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MSTIC Security Tools

Project description

MSTIC Jupyter and Python Security Tools

Microsoft Threat Intelligence Python Security Tools.

The msticpy package was initially developed to support Jupyter Notebook authoring for Azure Sentinel. Many of the included tools can be used in other security scenarios for threat hunting and threat investigation. There are three main sub-packages:

  • sectools - python security tools to help with data analysis or investigation
  • nbtools - Jupyter-specific UI tools such as widgets and data display
  • data - data interfaces specific to Sentinel/Log Analytics

The package is in an early preview mode so there are likely to be bugs and there are several areas that are not yet optimized for performance.

We welcome feedback, bug reports, suggestions for new features and contributions.


pip install msticpy

or for the latest dev build

pip install git+


Full documentation is at ReadTheDocs

Sample notebooks for many of the modules are in the docs/notebooks folder and accompanying notebooks.

You can also browse through the sample notebooks referenced at the end of this document (especially the Windows Alert Investigation notebook) to see some of the functionality used in context.

Security Tools Sub-package - sectools

This subpackage contains several modules helpful for working on security investigations and hunting:


Base64 and archive (gz, zip, tar) extractor. Input can either be a single string or a specified column of a pandas dataframe. It will try to identify any base64 encoded strings and decode them. If the result looks like one of the supported archive types it will unpack the contents. The results of each decode/unpack are rechecked for further base64 content and will recurse down up to 20 levels (default can be overridden). Output is to a decoded string (for single string input) or a DataFrame (for dataframe input).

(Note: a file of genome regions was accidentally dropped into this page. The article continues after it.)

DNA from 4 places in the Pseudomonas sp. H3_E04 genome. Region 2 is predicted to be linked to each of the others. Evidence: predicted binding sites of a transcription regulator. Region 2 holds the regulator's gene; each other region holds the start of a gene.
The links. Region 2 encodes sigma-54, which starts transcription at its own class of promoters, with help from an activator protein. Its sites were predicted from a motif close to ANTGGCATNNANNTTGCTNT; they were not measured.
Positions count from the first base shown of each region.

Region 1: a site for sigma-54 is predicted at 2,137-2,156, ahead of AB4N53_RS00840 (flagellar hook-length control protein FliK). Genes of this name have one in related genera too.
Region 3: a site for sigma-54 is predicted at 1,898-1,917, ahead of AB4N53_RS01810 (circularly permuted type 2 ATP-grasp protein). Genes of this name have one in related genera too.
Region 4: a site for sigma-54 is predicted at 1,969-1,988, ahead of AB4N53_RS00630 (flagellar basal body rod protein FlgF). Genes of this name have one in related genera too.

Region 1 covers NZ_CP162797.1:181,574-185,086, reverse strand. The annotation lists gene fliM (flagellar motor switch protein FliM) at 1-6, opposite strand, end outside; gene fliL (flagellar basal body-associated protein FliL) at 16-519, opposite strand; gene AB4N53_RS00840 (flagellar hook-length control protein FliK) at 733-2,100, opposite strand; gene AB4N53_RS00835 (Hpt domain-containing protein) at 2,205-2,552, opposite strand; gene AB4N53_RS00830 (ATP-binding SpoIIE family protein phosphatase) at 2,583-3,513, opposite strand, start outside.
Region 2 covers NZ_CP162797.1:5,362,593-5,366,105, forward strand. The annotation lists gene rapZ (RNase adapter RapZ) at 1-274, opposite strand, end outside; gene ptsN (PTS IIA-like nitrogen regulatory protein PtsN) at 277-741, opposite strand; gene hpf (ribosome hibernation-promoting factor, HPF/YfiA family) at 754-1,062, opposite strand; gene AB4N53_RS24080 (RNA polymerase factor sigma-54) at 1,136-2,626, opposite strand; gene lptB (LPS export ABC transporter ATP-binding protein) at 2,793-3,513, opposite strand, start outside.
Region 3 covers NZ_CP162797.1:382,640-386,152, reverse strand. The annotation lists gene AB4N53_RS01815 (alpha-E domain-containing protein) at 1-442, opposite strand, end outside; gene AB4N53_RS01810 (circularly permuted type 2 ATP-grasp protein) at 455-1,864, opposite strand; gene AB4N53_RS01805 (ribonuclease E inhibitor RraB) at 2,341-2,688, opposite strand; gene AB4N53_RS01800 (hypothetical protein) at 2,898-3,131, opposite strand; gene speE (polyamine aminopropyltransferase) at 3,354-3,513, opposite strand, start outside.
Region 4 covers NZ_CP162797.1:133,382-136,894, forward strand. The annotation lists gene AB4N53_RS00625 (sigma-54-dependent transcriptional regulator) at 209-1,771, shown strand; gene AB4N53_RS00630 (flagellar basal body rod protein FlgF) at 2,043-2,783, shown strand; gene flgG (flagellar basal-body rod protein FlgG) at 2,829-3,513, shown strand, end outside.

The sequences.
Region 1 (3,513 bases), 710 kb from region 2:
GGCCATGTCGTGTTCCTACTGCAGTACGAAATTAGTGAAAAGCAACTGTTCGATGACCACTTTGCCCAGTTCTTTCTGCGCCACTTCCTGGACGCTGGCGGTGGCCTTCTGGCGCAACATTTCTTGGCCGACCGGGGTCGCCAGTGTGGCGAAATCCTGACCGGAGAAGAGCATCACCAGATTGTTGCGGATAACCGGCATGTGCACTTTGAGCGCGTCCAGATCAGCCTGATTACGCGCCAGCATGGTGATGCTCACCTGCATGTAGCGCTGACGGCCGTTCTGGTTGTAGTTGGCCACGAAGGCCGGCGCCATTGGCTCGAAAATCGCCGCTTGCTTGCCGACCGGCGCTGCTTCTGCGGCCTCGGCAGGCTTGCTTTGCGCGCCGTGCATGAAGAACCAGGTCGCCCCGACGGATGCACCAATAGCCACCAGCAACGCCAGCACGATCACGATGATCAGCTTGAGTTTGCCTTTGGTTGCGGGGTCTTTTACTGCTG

Base64Unpack Notebook


Uses a set of builtin regular expressions to look for Indicator of Compromise (IoC) patterns. Input can be a single string or a pandas dataframe with one or more columns specified as input.

The following types are built-in:

  • IPv4 and IPv6
  • URL
  • DNS domain
  • Hashes (MD5, SHA1, SHA256)
  • Windows file paths
  • Linux file paths (this is kind of noisy because a legal linux file path can have almost any character)

You can modify or add to the regular expressions used at runtime.

Output is a dictionary of matches (for single string input) or a DataFrame (for dataframe input).

IoCExtract Notebook


The TILookup class can lookup IoCs across multiple TI providers. builtin providers include AlienVault OTX, IBM XForce, VirusTotal and Azure Sentinel.

The input can be a single IoC observable or a pandas DataFrame containing multiple observables. Depending on the provider, you may require an account and an API key. Some providers also enforce throttling (especially for free tiers), which might affect performing bulk lookups.